As we near the mountainous lake of Ranu Kumbolo, I have massive headache and my hearts pump faster than normal rate. This is the first sign to acute mountain sickness.
Acute mountain sickness is an illness that can affect mountain climbers, hikers, skiers, or travelers at high altitude (typically above 8,000 feet or 2,400 meters).
Acute mountain sickness is due to a combination of reduced air pressure and lower oxygen levels at high altitudes.
The faster you climb to a high altitude, the more likely you will get acute mountain sickness.
Even before I start the trekking, I know I am at high risk to suffer acute mountain sickness. A week before I was due to Surabaya, I undergone a physical test by Celebrity Fitness Gym that indicates I have low blood pressure. I already have lower quantity of oxygen in my blood.
Arriving at Ranu Kumbolo at night, all we could see is light reflected on the surface of the lake. As we walk closer, we see hundreds of tent scattered on the ground. It is as if there is a scout jamboree of some sort. It is a night festival. We find a place to sit while waiting for the rest. When most of our group mates has arrived, we have to bid farewell to our newly made friend. But we insist in him and he mutually promise that he would catch up with us later. We point to him the way we are heading so that he could find us. But we forget they are hundreds of tent at Ranu Kumbolo that night making it impossible for him to find us.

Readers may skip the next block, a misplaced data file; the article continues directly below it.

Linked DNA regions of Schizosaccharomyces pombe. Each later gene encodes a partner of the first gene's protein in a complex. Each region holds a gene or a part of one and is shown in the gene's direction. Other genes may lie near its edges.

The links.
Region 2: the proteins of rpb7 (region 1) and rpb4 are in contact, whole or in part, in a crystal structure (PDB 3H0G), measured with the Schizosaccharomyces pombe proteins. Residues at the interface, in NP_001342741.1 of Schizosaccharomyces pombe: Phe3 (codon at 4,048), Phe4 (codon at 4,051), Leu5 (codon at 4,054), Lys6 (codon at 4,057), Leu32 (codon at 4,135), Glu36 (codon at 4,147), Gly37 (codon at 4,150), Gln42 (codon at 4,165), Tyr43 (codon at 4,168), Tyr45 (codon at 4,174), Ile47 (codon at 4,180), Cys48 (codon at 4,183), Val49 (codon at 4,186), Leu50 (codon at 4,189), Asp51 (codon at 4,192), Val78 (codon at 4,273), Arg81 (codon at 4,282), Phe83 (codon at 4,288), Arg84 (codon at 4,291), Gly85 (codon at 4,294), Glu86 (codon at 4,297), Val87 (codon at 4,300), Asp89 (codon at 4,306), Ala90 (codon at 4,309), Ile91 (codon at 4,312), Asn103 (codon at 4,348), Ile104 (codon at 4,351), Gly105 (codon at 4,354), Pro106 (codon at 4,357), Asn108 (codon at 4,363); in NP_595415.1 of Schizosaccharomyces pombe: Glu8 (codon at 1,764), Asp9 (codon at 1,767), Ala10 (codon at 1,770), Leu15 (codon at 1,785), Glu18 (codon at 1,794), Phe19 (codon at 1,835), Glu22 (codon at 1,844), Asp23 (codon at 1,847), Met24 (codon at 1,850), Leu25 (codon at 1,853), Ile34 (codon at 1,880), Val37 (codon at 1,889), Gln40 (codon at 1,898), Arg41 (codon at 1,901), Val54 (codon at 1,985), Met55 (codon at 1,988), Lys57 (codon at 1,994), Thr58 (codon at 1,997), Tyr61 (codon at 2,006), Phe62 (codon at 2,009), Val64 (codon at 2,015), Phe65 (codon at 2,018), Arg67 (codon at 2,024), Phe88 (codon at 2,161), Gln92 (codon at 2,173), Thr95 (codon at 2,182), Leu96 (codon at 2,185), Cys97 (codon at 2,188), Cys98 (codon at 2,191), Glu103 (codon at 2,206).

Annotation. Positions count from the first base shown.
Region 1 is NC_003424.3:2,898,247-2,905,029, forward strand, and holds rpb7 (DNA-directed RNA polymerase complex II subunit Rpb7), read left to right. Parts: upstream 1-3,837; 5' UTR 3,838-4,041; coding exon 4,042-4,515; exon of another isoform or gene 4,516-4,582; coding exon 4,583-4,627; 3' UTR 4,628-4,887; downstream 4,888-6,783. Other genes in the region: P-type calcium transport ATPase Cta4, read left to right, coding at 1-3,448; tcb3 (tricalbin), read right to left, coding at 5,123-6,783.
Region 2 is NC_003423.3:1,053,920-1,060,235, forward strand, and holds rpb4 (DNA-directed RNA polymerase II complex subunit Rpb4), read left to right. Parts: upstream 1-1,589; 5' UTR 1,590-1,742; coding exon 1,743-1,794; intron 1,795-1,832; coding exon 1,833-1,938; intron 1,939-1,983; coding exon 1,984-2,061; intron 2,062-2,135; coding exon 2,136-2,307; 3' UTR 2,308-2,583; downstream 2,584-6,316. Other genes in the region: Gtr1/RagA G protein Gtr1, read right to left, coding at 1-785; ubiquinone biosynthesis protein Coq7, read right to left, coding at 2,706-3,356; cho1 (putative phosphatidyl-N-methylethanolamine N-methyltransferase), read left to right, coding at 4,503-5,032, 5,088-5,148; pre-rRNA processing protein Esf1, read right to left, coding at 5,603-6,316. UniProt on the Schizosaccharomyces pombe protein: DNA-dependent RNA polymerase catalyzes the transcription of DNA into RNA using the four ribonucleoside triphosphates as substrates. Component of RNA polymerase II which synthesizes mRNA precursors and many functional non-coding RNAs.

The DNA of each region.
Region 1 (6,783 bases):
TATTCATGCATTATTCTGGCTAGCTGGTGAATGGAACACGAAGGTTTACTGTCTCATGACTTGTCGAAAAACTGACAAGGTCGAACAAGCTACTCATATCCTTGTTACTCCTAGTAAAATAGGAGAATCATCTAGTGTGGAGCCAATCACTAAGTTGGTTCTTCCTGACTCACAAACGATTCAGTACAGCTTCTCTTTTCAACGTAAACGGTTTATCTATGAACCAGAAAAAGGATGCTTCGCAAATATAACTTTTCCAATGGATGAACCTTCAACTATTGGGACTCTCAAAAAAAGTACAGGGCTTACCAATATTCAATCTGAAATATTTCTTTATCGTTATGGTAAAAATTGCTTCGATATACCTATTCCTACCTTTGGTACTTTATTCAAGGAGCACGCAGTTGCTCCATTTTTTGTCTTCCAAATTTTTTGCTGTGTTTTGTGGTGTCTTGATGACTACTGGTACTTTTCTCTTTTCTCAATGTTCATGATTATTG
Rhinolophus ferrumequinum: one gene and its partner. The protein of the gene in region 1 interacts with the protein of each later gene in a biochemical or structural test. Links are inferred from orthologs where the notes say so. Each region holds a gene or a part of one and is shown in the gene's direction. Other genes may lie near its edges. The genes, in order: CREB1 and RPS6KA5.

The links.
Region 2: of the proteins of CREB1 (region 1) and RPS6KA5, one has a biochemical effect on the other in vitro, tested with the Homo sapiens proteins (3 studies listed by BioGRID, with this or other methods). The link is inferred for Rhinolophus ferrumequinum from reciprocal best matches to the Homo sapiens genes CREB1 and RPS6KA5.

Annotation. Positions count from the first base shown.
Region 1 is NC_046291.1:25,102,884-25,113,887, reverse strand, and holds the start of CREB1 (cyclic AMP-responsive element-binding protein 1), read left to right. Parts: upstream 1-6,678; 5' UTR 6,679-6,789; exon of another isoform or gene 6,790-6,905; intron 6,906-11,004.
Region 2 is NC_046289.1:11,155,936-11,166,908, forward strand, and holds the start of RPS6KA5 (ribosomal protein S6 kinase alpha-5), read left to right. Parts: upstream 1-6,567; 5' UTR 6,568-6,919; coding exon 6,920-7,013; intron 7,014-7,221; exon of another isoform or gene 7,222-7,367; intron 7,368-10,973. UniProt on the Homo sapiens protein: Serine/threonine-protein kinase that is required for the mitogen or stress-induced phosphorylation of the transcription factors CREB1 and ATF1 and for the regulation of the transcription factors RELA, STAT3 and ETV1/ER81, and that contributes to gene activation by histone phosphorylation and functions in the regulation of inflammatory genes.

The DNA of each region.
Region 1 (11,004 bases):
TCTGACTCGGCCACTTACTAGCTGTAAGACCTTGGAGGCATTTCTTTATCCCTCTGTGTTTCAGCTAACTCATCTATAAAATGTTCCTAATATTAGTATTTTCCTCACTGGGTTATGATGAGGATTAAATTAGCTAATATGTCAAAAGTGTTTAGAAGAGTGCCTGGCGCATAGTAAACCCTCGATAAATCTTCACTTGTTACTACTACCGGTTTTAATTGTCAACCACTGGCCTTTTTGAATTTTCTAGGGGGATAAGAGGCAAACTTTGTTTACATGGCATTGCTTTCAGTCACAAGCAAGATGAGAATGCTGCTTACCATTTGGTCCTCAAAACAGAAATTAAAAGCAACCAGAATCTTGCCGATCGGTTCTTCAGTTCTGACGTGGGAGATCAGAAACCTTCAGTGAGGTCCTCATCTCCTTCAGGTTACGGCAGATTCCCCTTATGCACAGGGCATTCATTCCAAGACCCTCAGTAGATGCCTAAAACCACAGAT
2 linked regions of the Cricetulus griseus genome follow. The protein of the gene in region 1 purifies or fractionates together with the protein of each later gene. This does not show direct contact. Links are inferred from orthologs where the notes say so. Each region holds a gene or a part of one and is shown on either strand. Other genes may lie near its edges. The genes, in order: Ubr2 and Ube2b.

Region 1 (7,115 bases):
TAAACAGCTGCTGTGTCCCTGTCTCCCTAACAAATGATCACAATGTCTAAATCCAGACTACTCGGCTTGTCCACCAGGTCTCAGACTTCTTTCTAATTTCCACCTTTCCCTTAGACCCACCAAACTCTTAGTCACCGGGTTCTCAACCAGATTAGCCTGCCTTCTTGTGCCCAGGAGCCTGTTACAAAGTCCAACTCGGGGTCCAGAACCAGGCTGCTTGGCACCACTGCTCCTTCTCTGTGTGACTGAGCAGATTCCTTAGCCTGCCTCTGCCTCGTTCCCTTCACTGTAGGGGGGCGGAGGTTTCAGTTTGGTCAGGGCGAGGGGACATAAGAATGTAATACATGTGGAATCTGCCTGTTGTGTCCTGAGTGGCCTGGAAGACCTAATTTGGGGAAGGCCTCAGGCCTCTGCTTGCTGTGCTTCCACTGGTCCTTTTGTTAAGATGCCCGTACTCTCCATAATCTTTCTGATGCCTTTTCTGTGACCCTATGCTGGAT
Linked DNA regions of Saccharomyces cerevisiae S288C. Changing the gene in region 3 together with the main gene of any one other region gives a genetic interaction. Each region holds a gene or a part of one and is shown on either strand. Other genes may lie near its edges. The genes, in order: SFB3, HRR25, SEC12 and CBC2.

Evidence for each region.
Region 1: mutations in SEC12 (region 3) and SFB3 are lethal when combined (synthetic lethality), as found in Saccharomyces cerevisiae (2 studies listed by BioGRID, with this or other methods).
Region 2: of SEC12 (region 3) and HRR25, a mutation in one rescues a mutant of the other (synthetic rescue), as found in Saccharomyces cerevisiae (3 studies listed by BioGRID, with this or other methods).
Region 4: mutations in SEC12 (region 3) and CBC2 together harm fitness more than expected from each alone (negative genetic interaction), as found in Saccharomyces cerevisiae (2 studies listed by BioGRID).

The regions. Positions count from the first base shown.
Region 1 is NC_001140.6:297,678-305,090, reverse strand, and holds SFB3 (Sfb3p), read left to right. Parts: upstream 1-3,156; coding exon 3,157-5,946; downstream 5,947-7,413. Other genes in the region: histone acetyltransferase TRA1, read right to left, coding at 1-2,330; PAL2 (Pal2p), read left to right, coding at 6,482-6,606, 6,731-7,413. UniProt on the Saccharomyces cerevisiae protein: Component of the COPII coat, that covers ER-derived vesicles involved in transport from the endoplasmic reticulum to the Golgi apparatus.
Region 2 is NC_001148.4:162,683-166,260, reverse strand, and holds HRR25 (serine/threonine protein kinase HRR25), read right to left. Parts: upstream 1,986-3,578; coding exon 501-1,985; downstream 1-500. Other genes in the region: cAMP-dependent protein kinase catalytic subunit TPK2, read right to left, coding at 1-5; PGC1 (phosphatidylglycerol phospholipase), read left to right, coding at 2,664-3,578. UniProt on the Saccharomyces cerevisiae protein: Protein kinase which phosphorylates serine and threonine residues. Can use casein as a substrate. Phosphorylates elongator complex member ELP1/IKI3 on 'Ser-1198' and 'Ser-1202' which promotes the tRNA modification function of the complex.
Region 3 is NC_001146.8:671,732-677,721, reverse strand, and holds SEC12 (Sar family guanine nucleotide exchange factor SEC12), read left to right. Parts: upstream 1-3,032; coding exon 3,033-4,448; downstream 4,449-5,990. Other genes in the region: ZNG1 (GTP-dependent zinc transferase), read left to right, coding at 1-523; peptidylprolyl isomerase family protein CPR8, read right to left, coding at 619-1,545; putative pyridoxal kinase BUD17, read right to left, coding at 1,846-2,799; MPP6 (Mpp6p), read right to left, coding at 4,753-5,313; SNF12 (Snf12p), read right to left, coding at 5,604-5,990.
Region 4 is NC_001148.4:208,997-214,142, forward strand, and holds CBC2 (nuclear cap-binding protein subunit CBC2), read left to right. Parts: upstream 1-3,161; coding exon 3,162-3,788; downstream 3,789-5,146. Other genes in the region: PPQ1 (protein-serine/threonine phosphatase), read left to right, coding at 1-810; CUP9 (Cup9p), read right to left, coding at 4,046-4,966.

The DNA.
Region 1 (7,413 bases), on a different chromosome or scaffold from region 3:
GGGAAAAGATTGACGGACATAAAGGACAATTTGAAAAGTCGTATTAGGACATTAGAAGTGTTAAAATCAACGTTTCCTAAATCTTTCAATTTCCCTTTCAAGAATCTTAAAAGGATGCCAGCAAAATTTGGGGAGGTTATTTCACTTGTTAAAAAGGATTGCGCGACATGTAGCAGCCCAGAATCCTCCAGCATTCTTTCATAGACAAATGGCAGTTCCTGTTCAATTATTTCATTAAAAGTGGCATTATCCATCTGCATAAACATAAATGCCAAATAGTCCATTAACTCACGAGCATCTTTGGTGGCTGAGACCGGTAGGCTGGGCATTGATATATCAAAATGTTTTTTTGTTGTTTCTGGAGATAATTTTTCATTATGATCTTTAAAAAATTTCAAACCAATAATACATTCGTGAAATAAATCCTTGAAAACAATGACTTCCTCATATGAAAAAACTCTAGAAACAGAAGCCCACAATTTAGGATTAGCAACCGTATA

We walk to the other side of Ranu Kumbolo. We are wronged when we think the porters have prepared the tent for us. We have to sit in porters’ hut while waiting for the organizer to arrive. One person is injured, so delay is expected. With shivering cold, we all sit on the floor. We pull out our gloves, mitten, fleece, sweater and jacket to keep us warm. I remember Bun gives me some food to eat. It is after waiting for one and a half hour that the organizer arrives.
Apparently, the porters are on protest. The organizers are not preparing food for them. Porters are being lazy and we are victimized.
When the tent is ready, we went to our respective tents. We are starved that night. I do not know what goes wrong but it seems to me that the organizer has failed to manage the trip well. After 4 hours walk and several hours of waiting, the food is not prepared by the time I go to sleep. All I know is that one of the guides whose tent is beside mine, cook banana fritters for him to eat. The boys next door are heard lamenting over starvation. We sleep with an empty stomach and it is still a long journey.
The treatment I receive at Mount Semeru is very different from the treatment during my hike to Rinjani. Rinjani provides world class treatment as tents are made up long before we arrive. As soon as we reach our camp site, hot drinks of choice will be offered to us. After we clean up, food will arrive at the door of our tent. Service is good in Rinjani. I do not expect the same treatment in Semeru. But I also do not expect being near to famish. This is not the services you would expect out of any hiking expedition.
We sleep well though as we are very tired.
You have to wait for next post if you want to see Ranu Kumbolo’s pictures.